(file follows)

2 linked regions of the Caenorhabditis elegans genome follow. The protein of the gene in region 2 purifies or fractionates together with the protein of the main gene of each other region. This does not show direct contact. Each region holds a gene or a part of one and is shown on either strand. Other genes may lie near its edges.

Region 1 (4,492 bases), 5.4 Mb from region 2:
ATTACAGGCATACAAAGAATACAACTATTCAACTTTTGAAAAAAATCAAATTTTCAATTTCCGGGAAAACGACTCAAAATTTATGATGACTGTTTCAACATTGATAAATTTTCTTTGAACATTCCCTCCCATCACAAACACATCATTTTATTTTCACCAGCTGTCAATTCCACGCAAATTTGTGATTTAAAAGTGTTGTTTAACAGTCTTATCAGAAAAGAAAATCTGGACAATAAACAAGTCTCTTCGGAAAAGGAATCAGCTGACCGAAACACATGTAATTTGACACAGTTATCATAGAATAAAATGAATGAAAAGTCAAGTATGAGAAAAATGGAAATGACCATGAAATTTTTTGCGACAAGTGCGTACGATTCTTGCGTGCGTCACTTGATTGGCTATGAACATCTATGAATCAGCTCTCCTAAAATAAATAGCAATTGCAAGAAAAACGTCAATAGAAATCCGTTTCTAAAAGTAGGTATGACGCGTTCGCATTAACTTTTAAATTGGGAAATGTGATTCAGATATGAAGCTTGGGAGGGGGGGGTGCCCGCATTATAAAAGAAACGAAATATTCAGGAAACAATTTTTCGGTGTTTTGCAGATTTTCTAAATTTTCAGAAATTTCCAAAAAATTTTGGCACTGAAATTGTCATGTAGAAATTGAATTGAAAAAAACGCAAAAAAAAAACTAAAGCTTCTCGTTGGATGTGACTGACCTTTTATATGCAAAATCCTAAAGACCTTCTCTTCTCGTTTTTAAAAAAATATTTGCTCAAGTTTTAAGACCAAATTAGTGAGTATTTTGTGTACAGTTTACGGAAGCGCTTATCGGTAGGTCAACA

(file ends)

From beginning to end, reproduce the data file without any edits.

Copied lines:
2 linked regions of the Caenorhabditis elegans genome follow. The protein of the gene in region 2 purifies or fractionates together with the protein of the main gene of each other region. This does not show direct contact. Each region holds a gene or a part of one and is shown on either strand. Other genes may lie near its edges.

Region 1 (4,492 bases), 5.4 Mb from region 2:
ATTACAGGCATACAAAGAATACAACTATTCAACTTTTGAAAAAAATCAAATTTTCAATTTCCGGGAAAACGACTCAAAATTTATGATGACTGTTTCAACATTGATAAATTTTCTTTGAACATTCCCTCCCATCACAAACACATCATTTTATTTTCACCAGCTGTCAATTCCACGCAAATTTGTGATTTAAAAGTGTTGTTTAACAGTCTTATCAGAAAAGAAAATCTGGACAATAAACAAGTCTCTTCGGAAAAGGAATCAGCTGACCGAAACACATGTAATTTGACACAGTTATCATAGAATAAAATGAATGAAAAGTCAAGTATGAGAAAAATGGAAATGACCATGAAATTTTTTGCGACAAGTGCGTACGATTCTTGCGTGCGTCACTTGATTGGCTATGAACATCTATGAATCAGCTCTCCTAAAATAAATAGCAATTGCAAGAAAAACGTCAATAGAAATCCGTTTCTAAAAGTAGGTATGACGCGTTCGCATTAACTTTTAAATTGGGAAATGTGATTCAGATATGAAGCTTGGGAGGGGGGGGTGCCCGCATTATAAAAGAAACGAAATATTCAGGAAACAATTTTTCGGTGTTTTGCAGATTTTCTAAATTTTCAGAAATTTCCAAAAAATTTTGGCACTGAAATTGTCATGTAGAAATTGAATTGAAAAAAACGCAAAAAAAAAACTAAAGCTTCTCGTTGGATGTGACTGACCTTTTATATGCAAAATCCTAAAGACCTTCTCTTCTCGTTTTTAAAAAAATATTTGCTCAAGTTTTAAGACCAAATTAGTGAGTATTTTGTGTACAGTTTACGGAAGCGCTTATCGGTAGGTCAACA